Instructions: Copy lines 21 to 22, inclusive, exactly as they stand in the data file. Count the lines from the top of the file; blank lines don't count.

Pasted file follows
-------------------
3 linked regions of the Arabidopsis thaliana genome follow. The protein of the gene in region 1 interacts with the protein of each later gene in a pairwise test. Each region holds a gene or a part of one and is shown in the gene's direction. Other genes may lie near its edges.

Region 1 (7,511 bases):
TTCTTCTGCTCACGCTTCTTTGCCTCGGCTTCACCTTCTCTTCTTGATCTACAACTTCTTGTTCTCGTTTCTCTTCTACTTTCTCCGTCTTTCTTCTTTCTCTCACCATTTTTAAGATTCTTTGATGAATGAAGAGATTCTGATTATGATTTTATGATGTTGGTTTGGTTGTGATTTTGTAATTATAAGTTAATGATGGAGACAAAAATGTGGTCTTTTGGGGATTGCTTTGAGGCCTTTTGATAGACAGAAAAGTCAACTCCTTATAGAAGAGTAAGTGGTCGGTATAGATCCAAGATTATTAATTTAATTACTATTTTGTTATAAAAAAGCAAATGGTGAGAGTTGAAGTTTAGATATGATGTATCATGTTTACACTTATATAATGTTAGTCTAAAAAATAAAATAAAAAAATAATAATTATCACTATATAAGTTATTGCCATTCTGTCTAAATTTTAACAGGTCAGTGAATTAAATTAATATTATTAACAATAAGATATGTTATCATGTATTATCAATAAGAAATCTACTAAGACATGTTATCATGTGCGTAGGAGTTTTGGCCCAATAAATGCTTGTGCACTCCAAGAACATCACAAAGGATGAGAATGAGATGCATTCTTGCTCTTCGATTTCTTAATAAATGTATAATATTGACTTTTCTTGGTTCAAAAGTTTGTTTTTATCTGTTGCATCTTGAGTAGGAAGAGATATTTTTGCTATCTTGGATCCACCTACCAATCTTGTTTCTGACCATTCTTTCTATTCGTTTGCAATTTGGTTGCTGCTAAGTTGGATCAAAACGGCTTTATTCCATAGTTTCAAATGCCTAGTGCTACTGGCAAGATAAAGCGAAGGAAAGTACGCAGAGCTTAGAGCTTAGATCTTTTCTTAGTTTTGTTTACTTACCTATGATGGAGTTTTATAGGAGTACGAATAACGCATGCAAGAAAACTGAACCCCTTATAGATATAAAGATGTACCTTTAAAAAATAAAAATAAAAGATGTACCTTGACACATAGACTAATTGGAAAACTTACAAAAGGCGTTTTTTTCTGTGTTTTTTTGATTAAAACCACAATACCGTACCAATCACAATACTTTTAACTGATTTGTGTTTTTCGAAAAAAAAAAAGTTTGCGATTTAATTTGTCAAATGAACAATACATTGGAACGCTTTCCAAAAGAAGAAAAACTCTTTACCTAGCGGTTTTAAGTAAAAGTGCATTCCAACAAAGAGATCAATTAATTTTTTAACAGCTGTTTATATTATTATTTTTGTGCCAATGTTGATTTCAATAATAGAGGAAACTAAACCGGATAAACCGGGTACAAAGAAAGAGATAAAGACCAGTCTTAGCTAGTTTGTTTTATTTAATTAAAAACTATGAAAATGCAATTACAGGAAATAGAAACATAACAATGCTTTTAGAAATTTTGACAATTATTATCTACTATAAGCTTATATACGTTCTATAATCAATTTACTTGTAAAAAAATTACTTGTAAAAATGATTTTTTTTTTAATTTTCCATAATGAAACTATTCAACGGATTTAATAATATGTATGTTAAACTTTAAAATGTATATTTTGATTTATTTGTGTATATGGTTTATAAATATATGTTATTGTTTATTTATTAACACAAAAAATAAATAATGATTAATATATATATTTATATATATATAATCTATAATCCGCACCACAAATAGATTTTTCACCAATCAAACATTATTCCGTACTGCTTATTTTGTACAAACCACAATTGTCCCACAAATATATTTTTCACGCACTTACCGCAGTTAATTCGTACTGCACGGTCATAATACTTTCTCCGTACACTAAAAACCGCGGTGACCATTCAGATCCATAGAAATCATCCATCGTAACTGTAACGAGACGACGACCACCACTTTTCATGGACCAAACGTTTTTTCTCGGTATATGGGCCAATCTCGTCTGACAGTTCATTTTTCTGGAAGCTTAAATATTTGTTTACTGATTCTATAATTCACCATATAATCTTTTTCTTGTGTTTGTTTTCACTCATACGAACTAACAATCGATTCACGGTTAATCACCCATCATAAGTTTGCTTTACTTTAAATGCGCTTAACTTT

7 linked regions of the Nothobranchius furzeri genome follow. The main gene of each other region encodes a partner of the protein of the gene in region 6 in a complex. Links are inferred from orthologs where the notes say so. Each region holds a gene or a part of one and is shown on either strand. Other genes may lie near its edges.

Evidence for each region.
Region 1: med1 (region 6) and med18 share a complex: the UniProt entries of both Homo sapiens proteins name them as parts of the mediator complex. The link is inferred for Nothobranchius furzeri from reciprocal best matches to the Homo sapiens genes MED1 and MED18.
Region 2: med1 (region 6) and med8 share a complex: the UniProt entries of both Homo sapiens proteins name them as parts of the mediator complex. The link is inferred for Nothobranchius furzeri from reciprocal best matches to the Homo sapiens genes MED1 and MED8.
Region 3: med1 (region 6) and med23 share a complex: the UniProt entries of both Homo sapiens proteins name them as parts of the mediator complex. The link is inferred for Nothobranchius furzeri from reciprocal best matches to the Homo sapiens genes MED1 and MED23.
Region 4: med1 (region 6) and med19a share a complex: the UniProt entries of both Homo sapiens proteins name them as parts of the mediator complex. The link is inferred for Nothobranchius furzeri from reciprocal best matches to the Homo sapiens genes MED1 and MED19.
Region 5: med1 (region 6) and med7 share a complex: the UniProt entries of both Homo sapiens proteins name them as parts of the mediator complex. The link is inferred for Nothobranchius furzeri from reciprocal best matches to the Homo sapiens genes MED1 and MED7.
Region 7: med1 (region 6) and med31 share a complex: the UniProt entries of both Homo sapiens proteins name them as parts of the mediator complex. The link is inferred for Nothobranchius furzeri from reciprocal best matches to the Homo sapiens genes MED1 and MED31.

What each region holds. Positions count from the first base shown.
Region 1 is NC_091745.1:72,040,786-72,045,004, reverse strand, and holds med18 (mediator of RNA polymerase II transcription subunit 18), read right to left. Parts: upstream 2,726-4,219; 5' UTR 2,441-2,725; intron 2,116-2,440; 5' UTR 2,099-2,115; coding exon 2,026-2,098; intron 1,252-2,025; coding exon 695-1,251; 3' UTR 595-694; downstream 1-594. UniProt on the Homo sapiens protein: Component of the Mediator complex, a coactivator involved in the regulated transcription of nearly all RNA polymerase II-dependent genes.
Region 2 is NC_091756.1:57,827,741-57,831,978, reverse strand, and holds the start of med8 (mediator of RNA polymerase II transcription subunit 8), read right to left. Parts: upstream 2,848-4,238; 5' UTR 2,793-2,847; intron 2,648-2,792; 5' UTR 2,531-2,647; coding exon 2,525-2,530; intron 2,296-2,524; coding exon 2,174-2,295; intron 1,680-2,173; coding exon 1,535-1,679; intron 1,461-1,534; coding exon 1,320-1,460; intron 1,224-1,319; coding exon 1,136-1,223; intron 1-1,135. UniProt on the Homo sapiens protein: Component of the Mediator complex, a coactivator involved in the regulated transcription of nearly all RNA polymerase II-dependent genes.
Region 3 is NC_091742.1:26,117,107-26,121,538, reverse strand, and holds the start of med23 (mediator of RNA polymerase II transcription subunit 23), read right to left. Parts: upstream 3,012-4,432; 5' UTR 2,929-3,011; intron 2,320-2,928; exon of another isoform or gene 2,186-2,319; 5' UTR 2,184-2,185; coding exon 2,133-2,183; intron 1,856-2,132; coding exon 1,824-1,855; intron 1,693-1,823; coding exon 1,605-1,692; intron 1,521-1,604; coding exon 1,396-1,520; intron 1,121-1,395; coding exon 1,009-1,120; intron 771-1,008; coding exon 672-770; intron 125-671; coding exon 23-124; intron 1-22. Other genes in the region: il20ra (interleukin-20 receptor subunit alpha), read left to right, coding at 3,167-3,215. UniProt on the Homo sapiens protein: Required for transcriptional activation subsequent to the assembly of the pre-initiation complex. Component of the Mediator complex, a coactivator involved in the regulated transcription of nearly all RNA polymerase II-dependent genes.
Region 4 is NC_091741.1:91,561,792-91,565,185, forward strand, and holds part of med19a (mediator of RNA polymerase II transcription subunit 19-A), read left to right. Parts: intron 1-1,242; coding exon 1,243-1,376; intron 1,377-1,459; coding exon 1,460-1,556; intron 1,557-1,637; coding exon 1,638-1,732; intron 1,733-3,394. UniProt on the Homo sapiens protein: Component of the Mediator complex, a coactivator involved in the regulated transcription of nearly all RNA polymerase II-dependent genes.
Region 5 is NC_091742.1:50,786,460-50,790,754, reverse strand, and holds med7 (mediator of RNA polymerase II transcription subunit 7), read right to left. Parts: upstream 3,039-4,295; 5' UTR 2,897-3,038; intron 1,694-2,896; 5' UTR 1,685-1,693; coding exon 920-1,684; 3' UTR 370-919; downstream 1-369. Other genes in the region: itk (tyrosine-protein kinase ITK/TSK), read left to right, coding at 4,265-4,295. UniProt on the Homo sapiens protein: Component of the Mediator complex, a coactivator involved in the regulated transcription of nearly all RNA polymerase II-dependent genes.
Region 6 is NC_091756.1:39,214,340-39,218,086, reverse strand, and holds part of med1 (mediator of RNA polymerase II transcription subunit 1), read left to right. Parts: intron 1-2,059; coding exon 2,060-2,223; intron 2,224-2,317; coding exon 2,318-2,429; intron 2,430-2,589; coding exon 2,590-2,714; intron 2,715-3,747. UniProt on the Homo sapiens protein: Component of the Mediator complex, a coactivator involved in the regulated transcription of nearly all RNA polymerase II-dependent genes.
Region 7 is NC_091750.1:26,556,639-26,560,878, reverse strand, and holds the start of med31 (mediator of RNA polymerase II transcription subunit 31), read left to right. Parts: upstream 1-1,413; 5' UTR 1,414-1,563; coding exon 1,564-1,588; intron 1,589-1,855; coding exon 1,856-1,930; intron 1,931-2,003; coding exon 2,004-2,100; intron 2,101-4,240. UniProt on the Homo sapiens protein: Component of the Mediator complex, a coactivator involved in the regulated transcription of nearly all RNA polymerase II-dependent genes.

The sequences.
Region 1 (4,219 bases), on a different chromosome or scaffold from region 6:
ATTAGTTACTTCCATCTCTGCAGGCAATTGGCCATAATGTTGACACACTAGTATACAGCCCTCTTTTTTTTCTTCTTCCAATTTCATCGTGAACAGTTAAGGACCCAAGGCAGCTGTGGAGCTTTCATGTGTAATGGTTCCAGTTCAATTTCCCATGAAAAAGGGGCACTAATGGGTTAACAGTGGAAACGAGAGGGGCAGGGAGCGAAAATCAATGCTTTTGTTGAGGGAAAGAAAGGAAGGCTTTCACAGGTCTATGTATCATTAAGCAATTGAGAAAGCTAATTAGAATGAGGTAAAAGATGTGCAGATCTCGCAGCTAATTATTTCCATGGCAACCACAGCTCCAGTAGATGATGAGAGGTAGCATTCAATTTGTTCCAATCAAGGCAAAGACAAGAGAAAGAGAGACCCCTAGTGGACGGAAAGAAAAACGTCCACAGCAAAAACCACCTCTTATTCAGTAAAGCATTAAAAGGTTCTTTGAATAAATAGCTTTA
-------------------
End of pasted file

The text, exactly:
Region 1 (4,219 bases), on a different chromosome or scaffold from region 6:
ATTAGTTACTTCCATCTCTGCAGGCAATTGGCCATAATGTTGACACACTAGTATACAGCCCTCTTTTTTTTCTTCTTCCAATTTCATCGTGAACAGTTAAGGACCCAAGGCAGCTGTGGAGCTTTCATGTGTAATGGTTCCAGTTCAATTTCCCATGAAAAAGGGGCACTAATGGGTTAACAGTGGAAACGAGAGGGGCAGGGAGCGAAAATCAATGCTTTTGTTGAGGGAAAGAAAGGAAGGCTTTCACAGGTCTATGTATCATTAAGCAATTGAGAAAGCTAATTAGAATGAGGTAAAAGATGTGCAGATCTCGCAGCTAATTATTTCCATGGCAACCACAGCTCCAGTAGATGATGAGAGGTAGCATTCAATTTGTTCCAATCAAGGCAAAGACAAGAGAAAGAGAGACCCCTAGTGGACGGAAAGAAAAACGTCCACAGCAAAAACCACCTCTTATTCAGTAAAGCATTAAAAGGTTCTTTGAATAAATAGCTTTA